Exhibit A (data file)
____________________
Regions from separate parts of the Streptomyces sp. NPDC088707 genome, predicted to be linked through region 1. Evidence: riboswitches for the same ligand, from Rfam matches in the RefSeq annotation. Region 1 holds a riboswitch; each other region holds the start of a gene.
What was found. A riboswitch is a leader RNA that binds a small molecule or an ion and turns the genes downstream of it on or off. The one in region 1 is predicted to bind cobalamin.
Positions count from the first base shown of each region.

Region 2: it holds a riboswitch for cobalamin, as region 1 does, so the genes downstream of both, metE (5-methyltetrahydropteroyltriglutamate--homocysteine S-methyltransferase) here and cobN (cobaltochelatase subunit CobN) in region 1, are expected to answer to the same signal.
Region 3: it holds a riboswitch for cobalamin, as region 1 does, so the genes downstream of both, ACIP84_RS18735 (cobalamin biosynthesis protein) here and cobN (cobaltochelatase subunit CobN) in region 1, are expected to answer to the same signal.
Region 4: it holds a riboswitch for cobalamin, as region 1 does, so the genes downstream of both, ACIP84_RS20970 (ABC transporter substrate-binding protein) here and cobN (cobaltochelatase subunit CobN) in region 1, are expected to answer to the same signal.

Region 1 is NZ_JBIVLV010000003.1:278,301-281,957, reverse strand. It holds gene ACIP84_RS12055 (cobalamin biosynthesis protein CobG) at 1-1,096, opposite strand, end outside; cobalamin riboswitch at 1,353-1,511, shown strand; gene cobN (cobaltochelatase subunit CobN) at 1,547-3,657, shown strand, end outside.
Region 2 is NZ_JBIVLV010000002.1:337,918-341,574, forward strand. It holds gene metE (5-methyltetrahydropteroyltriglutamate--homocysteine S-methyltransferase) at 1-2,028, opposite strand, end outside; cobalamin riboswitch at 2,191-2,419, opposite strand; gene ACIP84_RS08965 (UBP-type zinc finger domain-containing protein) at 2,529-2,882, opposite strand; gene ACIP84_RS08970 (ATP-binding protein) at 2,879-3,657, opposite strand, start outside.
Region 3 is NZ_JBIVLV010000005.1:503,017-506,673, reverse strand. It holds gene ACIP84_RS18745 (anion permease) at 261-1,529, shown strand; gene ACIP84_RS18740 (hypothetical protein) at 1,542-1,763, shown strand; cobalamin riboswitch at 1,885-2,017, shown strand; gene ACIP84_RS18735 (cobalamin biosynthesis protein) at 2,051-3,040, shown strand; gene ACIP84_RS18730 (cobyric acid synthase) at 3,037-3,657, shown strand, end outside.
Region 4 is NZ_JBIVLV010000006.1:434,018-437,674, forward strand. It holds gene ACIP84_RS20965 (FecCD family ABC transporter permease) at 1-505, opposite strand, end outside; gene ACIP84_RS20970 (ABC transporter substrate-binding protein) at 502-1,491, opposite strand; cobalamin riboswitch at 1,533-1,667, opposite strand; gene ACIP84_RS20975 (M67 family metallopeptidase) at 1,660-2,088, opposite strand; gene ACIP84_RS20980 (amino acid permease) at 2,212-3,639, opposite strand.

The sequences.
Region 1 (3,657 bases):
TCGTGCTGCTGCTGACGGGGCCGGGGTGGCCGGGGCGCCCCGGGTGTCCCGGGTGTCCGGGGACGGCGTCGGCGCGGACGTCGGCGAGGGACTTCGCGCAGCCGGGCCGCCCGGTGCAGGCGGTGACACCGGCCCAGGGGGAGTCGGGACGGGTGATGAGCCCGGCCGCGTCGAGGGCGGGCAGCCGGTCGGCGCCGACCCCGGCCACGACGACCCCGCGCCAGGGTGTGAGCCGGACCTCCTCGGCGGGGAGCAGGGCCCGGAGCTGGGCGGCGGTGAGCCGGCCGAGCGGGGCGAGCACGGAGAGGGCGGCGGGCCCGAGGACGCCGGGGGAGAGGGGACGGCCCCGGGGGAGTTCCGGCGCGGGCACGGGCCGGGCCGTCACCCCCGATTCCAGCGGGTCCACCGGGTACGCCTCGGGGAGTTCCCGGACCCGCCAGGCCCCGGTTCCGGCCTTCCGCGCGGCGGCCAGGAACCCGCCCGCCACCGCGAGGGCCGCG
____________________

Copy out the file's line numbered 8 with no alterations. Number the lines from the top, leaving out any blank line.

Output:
Region 2 is NZ_JBIVLV010000002.1:337,918-341,574, forward strand. It holds gene metE (5-methyltetrahydropteroyltriglutamate--homocysteine S-methyltransferase) at 1-2,028, opposite strand, end outside; cobalamin riboswitch at 2,191-2,419, opposite strand; gene ACIP84_RS08965 (UBP-type zinc finger domain-containing protein) at 2,529-2,882, opposite strand; gene ACIP84_RS08970 (ATP-binding protein) at 2,879-3,657, opposite strand, start outside.